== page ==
GI: How long is the game play on this one? What should gamers expect overall in that time period?
Steven: Total core, missions, and then all the stuff you can do in the world? We’ve got people that come in for play test that have played for four days and still not even gotten half way through. You can do a speed run, probably hit that 20 hours or so, it depends on your play style really. There is so much to do, this is more to do than any in the previous Saints Row games, just the activities, the collectibles in the worlds, and the rewards you can get. We try to get enough for everyone. There’s fun for any kind of play style there.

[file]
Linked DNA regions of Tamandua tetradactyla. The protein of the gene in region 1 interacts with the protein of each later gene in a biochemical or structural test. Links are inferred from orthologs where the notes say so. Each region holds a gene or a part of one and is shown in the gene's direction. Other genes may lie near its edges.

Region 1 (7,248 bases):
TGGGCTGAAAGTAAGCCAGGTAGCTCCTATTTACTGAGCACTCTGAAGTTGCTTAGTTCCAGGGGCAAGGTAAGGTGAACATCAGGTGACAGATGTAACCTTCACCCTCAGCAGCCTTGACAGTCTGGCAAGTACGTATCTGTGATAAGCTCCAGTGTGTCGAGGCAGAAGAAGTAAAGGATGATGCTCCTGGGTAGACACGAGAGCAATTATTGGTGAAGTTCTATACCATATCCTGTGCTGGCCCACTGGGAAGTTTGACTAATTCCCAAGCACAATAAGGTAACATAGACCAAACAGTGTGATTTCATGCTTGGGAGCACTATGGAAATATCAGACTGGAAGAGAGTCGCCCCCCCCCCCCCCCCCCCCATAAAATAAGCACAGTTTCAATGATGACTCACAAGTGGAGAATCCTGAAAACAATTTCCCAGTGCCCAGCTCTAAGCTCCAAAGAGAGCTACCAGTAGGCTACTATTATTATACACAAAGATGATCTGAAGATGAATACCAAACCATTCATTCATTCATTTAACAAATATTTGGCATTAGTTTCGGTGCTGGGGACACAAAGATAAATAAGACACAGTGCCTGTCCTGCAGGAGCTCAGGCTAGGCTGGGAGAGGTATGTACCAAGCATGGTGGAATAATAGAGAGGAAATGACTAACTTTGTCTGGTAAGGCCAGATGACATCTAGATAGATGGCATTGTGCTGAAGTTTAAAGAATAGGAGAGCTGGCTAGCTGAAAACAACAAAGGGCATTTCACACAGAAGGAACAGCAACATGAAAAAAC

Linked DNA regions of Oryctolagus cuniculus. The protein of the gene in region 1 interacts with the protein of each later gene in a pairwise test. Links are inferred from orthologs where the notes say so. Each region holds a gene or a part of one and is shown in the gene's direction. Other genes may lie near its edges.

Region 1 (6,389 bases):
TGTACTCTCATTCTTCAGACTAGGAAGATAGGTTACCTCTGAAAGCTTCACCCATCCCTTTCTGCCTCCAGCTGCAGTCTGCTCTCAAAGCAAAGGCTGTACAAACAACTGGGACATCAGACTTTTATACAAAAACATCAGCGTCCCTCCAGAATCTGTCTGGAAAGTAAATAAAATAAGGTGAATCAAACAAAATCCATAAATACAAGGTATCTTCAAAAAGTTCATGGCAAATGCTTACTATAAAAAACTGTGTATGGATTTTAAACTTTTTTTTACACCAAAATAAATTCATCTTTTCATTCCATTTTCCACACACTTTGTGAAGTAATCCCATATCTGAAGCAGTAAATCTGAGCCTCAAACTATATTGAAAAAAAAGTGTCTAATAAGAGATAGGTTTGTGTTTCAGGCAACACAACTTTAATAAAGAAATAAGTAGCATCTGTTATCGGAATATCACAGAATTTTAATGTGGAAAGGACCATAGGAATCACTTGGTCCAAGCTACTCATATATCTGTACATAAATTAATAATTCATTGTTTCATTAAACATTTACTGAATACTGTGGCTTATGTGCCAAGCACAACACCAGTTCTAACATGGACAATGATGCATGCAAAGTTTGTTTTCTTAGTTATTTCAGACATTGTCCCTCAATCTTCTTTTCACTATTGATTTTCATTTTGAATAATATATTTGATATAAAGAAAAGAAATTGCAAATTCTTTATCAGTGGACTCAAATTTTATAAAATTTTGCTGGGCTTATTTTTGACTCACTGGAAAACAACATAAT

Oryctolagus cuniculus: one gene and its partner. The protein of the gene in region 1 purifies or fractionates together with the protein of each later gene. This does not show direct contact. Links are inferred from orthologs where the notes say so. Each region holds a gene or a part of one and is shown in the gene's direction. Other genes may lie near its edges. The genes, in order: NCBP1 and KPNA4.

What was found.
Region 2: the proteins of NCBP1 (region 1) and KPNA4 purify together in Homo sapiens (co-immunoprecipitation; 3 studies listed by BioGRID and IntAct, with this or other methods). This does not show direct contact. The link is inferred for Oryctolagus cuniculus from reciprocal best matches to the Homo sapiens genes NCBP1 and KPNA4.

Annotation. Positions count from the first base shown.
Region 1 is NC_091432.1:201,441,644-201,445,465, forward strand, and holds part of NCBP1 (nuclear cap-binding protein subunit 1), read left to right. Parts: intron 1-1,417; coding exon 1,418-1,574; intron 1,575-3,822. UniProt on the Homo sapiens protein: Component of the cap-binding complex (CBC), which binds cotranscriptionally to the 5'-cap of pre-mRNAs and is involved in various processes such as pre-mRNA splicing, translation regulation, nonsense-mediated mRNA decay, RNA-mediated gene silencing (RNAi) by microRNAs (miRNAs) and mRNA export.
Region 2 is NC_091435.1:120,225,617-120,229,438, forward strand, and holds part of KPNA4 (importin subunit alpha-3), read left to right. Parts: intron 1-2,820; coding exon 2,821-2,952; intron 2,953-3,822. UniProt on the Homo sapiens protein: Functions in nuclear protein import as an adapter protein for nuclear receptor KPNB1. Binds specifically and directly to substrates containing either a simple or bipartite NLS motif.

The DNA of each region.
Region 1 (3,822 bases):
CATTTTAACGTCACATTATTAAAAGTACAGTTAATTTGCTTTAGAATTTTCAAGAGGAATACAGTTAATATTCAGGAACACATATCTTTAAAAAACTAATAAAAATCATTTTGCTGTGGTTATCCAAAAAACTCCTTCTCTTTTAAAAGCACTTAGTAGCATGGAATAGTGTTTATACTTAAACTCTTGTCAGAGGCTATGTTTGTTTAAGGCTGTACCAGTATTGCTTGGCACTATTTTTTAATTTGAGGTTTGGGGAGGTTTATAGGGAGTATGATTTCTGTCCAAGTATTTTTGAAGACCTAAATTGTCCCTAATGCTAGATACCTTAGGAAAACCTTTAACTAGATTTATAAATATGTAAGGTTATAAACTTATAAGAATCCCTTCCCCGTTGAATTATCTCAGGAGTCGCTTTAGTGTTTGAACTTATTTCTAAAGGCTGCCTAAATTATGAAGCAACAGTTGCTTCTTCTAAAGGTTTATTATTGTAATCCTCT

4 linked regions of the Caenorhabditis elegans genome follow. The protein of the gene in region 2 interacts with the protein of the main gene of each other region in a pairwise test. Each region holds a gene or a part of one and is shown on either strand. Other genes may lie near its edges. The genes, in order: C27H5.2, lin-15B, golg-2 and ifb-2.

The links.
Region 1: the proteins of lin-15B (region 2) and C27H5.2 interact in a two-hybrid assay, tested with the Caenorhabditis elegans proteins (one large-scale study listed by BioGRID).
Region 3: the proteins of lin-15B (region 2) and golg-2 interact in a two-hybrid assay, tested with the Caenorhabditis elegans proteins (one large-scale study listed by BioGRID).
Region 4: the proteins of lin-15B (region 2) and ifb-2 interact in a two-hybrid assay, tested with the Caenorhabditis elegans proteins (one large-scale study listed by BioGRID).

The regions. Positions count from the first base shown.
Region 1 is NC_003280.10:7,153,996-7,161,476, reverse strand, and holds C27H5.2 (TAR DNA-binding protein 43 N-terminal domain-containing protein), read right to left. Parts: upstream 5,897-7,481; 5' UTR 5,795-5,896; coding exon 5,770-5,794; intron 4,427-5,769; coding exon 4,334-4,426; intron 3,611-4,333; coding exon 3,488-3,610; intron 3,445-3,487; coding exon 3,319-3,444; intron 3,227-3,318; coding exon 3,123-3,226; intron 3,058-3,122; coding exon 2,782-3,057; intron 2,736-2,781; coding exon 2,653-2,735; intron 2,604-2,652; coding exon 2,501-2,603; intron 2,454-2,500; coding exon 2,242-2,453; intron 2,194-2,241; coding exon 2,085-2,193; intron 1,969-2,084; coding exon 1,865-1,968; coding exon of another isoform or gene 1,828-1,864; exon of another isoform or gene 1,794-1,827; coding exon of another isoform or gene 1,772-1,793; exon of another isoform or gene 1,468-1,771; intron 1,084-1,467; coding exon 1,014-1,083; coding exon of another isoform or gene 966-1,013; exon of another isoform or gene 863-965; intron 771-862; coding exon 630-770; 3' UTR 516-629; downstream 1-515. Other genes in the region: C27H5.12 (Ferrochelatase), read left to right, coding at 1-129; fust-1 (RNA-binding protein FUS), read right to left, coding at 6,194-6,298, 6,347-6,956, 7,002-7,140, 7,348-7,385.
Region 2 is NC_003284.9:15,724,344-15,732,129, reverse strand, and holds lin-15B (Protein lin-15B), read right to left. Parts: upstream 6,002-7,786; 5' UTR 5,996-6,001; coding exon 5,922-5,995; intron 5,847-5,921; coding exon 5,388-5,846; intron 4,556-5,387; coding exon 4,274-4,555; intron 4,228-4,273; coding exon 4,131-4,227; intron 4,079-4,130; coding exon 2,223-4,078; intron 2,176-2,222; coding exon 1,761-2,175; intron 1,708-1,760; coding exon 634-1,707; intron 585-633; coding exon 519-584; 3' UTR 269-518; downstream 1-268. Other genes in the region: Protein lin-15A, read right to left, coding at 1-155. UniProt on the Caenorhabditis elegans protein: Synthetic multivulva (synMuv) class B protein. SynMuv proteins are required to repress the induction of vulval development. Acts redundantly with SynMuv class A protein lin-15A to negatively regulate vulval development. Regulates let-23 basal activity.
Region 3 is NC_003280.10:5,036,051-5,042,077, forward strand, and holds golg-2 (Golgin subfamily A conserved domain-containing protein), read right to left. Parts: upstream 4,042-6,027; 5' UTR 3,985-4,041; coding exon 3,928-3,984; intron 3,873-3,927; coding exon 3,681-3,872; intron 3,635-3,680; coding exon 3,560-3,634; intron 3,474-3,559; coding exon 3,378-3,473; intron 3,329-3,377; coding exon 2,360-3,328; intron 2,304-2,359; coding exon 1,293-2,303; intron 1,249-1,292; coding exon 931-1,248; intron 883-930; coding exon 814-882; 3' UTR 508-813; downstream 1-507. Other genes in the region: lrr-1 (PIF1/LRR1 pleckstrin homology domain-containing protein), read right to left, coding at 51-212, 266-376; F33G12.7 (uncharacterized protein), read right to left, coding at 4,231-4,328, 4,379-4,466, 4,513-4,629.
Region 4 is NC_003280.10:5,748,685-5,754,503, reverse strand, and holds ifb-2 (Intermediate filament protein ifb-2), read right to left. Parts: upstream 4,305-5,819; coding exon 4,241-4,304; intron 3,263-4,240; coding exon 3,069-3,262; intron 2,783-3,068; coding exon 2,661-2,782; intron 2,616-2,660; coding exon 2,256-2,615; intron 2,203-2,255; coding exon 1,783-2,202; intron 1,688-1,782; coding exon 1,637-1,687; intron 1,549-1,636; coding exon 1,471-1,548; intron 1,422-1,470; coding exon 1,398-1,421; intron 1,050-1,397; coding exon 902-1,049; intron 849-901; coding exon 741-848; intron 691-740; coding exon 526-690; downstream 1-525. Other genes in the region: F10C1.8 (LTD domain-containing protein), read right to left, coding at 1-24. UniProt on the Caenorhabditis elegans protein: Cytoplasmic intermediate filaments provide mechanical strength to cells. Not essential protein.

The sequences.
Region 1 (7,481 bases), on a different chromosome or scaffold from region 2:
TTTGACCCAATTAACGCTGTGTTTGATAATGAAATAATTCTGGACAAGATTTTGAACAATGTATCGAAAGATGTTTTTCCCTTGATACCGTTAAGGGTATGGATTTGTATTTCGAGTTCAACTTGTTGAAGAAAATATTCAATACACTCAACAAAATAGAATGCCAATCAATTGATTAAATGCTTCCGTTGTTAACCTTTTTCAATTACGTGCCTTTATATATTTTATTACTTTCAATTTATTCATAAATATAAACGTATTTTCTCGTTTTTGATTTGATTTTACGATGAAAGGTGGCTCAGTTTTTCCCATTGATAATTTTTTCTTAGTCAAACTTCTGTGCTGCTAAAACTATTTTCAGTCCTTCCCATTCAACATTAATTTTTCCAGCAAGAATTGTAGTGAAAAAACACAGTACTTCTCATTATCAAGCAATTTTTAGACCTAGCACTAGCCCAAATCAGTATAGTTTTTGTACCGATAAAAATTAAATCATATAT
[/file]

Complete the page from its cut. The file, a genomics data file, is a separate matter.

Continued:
GI: Nice. There’s a lot Saints Row fans really looking forward to this game. Final question here. What do you hope this game, in terms of message with Volition and Deep Silver, sends to fans of the series?
Steven: We just want you to keep having fun. If you enjoy playing it, we hope there’s more in store. We’ll see what happens. This is really like a shout out to the fans who have been alone for the whole series. It’s got a lot of new stuff that we’ve never done before as well. I’m really excited to see the reaction to it when the full game is unveiled.
GI: Awesome. Thanks.
Video Teaser for Saints Row 4
Saints Row 4 releases August 20 in North America for North America for Xbox 360, Windows PC and PlayStation 3.
tags: deep silver , interview , pc , ps3 , saints row 4 , saints row iv , video game , Volition , xbox 360